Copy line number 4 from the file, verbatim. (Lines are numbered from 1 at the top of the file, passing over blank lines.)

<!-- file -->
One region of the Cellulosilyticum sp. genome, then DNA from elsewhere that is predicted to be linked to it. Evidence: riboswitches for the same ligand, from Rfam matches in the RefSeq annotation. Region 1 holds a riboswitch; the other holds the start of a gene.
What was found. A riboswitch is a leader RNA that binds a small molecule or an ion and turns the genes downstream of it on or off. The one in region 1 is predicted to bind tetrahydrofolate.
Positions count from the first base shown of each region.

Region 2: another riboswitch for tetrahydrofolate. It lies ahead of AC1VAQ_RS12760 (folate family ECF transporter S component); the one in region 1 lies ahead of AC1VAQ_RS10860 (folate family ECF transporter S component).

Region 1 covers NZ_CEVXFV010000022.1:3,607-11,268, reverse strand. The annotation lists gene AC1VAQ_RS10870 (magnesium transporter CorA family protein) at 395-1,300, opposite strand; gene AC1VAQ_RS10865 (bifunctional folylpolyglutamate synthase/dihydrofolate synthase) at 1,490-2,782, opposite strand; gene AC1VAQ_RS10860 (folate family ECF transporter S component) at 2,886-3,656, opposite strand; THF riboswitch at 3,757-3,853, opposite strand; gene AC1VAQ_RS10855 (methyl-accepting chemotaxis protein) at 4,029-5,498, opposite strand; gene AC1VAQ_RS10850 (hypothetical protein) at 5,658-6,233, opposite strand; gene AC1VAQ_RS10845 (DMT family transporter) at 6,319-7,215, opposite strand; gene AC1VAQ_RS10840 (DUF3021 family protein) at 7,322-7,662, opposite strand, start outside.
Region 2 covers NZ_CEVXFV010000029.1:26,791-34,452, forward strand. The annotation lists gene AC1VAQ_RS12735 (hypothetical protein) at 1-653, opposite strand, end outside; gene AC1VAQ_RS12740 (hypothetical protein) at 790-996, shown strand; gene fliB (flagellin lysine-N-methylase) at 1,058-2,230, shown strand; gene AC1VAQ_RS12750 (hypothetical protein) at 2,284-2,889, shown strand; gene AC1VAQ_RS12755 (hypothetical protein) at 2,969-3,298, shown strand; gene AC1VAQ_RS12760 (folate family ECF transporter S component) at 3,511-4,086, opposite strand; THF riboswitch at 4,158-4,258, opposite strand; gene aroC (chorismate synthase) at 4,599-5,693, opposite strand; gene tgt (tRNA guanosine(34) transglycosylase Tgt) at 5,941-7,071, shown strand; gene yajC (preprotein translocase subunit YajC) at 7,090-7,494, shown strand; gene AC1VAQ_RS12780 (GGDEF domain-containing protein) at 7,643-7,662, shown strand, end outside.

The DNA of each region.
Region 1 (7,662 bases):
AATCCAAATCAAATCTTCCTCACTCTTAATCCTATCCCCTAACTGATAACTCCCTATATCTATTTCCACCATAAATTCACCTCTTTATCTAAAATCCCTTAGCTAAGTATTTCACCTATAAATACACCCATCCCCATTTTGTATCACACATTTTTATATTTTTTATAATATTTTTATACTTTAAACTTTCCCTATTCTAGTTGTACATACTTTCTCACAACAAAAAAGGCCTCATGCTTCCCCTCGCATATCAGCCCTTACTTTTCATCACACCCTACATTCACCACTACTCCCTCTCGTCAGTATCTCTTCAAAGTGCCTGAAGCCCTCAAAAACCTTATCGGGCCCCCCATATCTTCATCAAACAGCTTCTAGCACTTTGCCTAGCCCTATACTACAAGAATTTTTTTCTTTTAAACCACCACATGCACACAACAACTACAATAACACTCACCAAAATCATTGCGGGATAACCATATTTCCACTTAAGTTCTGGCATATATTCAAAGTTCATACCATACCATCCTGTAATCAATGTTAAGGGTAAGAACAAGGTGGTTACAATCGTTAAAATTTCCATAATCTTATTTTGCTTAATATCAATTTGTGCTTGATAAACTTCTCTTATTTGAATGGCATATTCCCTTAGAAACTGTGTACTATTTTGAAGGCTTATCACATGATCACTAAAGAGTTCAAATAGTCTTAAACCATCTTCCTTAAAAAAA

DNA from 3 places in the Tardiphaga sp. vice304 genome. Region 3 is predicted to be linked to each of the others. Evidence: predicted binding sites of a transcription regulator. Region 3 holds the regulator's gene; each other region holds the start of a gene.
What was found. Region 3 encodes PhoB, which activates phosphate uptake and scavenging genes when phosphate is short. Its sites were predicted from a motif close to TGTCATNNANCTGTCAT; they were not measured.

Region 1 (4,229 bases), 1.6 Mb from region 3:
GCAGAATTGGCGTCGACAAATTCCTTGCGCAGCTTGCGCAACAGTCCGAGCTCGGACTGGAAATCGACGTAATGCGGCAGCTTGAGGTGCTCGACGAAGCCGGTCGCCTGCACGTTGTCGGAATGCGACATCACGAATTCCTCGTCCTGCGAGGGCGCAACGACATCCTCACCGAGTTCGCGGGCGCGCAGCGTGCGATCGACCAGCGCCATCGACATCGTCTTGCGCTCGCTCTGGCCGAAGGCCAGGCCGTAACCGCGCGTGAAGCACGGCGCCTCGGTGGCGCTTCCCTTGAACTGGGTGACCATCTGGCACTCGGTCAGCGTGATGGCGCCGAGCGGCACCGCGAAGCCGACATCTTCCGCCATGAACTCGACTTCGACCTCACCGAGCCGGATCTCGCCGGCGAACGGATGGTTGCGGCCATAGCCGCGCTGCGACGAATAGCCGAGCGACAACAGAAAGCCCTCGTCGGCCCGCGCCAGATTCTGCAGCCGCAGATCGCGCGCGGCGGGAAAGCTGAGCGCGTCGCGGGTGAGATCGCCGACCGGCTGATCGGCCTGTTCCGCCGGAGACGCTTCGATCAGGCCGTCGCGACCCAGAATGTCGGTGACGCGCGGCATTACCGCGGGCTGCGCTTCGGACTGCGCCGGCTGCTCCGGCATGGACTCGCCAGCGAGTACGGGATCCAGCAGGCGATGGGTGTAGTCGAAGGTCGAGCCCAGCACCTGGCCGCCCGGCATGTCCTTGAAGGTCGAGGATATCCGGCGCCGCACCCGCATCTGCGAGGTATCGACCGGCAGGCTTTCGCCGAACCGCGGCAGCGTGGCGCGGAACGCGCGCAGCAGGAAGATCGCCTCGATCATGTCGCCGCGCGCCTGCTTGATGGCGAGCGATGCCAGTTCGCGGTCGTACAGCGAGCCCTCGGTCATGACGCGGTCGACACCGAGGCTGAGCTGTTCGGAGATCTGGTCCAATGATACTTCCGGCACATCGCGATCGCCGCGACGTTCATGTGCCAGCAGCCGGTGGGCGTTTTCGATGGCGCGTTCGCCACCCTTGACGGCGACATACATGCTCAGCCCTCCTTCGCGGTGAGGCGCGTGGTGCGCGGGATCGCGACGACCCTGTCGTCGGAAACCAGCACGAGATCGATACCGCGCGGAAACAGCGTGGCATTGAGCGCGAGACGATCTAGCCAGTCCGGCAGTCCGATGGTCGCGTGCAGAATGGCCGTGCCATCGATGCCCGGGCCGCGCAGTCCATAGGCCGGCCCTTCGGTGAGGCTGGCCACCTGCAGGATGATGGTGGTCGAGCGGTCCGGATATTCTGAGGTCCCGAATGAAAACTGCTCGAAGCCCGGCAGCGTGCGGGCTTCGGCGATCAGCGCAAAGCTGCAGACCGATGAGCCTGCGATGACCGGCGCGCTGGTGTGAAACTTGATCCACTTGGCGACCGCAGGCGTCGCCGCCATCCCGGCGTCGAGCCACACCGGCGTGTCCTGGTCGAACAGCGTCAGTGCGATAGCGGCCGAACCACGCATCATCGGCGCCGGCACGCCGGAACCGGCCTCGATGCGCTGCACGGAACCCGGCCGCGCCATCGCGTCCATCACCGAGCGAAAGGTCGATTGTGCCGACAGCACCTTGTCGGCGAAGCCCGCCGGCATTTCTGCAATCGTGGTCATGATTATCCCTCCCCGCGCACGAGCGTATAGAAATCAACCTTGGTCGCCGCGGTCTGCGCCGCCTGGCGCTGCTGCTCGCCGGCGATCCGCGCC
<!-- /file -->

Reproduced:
Region 2: another riboswitch for tetrahydrofolate. It lies ahead of AC1VAQ_RS12760 (folate family ECF transporter S component); the one in region 1 lies ahead of AC1VAQ_RS10860 (folate family ECF transporter S component).